|Publication number||US4206578 A|
|Application number||US 05/929,281|
|Publication date||Jun 10, 1980|
|Filing date||Jul 31, 1978|
|Priority date||Jul 31, 1978|
|Also published as||CA1130972A, CA1130972A1, DE2930470A1, DE2930470C2|
|Publication number||05929281, 929281, US 4206578 A, US 4206578A, US-A-4206578, US4206578 A, US4206578A|
|Inventors||David F. Mieyal|
|Original Assignee||Donn Incorporated|
|Export Citation||BiBTeX, EndNote, RefMan|
|Patent Citations (9), Referenced by (54), Classifications (7), Legal Events (1)|
|External Links: USPTO, USPTO Assignment, Espacenet|
This invention relates generally to grid members for suspension ceilings and more particularly to a novel and improved grid tee formed with an optimum cross section which requires less material while still meeting industry requirements for such members.
Grid tees for suspension ceilings are well known. Such grids are usually shaped as an inverted "T" shape providing a central web having an enlargement or bulb at its upper edge and providing oppositely extending flanges along its lower edge. Such grid tees are provided with various types of end connections so that they can be interconnected to provide a grid having rectangular openings into which ceiling panels are fitted and supported. Usually the grids include main runs which are suspended at unform intervals from the building structure by various means. One common system utilizes hanger wires which are looped through openings in the bulb of the main tee grid members at substantially uniform spacing or intervals along the main runs. The grid tees of the main runs are therefore unsupported along spans between the adjacent supports. Cross tee members are connected between and are supported by the main runs in a pattern to complete the grid system.
Industry standards require that in a completed grid the tees do not deflect or sag down between supports more than a specified amount. In commercial systems the grid tees must not deflect down between the supports more than 1/360th of the length of the span or interval between supports. When sag is limited in this respect, the assembled ceiling appears to be level and planar, providing a desirable appearance. For example, where the ceiling grid is supported along the main runs at four-foot intervals the four-foot span between supports should not deflect down more than four feet divided by 360 or more than 0.1333 inches. In a five-foot span the deflection should not exceed 0.1666 inches.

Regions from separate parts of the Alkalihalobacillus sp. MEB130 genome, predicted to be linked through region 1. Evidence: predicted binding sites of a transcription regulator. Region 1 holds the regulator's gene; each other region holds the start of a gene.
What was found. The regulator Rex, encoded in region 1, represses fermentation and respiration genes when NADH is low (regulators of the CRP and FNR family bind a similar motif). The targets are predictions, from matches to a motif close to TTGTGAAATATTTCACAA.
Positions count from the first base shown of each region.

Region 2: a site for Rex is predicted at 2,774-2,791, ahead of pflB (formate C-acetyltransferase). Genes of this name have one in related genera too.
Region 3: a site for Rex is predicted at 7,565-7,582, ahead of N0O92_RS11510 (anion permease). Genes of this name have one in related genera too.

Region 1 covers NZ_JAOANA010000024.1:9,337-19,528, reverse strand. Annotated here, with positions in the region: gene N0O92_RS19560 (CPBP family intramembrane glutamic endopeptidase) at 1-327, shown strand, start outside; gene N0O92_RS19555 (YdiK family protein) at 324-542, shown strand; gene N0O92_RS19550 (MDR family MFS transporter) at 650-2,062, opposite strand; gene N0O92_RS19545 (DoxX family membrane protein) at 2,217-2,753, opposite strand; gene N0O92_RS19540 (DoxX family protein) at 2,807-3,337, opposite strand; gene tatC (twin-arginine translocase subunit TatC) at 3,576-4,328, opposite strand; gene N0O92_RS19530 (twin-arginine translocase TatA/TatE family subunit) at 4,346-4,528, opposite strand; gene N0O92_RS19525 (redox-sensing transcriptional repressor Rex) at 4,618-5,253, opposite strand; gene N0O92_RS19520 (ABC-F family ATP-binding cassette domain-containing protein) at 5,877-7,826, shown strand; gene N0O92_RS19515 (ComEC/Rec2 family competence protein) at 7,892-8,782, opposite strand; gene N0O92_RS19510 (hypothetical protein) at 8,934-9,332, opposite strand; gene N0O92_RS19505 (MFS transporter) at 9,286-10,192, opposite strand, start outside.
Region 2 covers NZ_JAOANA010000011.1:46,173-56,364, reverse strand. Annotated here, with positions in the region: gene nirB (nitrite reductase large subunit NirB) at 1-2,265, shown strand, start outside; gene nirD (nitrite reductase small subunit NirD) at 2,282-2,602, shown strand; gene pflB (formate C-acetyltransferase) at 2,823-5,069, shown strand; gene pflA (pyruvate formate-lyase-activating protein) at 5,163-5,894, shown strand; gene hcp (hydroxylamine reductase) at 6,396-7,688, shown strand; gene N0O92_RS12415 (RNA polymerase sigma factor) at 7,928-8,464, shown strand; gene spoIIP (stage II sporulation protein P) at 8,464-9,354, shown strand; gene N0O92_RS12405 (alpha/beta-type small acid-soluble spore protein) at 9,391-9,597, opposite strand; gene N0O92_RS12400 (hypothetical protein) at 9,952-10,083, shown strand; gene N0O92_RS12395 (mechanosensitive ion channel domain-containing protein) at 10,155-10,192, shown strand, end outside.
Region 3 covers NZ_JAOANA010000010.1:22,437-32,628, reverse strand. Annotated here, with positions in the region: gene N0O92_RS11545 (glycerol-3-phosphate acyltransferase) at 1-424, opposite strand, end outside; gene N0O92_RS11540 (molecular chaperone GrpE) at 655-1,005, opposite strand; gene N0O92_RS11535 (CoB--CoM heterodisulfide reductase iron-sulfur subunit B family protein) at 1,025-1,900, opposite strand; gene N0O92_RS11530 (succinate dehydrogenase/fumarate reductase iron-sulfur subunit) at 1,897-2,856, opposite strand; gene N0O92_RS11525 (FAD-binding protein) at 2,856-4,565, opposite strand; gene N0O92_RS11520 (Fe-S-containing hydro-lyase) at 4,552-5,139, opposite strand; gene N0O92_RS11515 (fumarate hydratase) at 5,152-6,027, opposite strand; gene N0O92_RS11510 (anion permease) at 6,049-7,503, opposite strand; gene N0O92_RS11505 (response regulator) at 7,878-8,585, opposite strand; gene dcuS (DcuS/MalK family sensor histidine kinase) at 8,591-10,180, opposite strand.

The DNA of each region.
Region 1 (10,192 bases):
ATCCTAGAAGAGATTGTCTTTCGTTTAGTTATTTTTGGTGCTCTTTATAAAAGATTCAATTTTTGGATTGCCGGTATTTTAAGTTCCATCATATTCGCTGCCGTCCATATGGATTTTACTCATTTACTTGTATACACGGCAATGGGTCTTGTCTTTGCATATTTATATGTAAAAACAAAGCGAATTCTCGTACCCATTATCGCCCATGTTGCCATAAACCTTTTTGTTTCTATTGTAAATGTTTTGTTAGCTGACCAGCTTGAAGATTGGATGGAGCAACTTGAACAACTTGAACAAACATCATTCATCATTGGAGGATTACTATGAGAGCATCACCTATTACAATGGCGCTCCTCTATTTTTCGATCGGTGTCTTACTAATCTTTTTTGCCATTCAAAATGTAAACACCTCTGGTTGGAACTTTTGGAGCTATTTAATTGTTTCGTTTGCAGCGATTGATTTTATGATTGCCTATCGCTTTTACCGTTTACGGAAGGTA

When grid tees are formed of sheet metal, the general practice in the past has been to select a metal thickness which is sufficiently great so that when the grid tee is shaped to the required envelope the resulting tee provides sufficient stiffness to meet the deflection requirement. The thickness of the web in such grid tees is usually determined by the thickness of the material used to form the remainder of the tee. However, the web does not contribute significantly to the stiffness of the resulting structure and, therefore, the resulting structure often has a web which is thicker than is required and more material is used to form the tee than is necessary.
U.S. Pat. Nos. 3,023,861 and 3,187,856 disclose grid tees formed of a base metal shaped so that the web and the bulb are formed in their entirety by the base metal along with a portion of the flanges. In such patents a facing cap is mounted on the face of the flange and has the effect of increasing the effective thickness of the flange by providing additional material at the flange extremity of the grid tee. However, in such devices the bulb formed of the base metal is relatively thin and the centroid of the moment of inertia of the section is displaced significantly from a mid position between the two extremities of the section. Consequently, the stiffness of the structure is not provided with the efficiency that is achieved with this invention.
Another form of prior art grid tee is illustrated in FIG. 7, in which the grid tee is formed of a single strip of metal shaped from one edge to form the bulb and along the other edge to form the flanges. Such grid tee is, however, not symmetrical about the central axis of the section and must be formed of thicker material to provide the necessary strength. In such structure the bulb is not a closed structure and is not as strong as a closed bulb. Further, the flange must be supported in a cantilever fashion from one side thereof and such structure requires additional material thickness for a given strength requirement.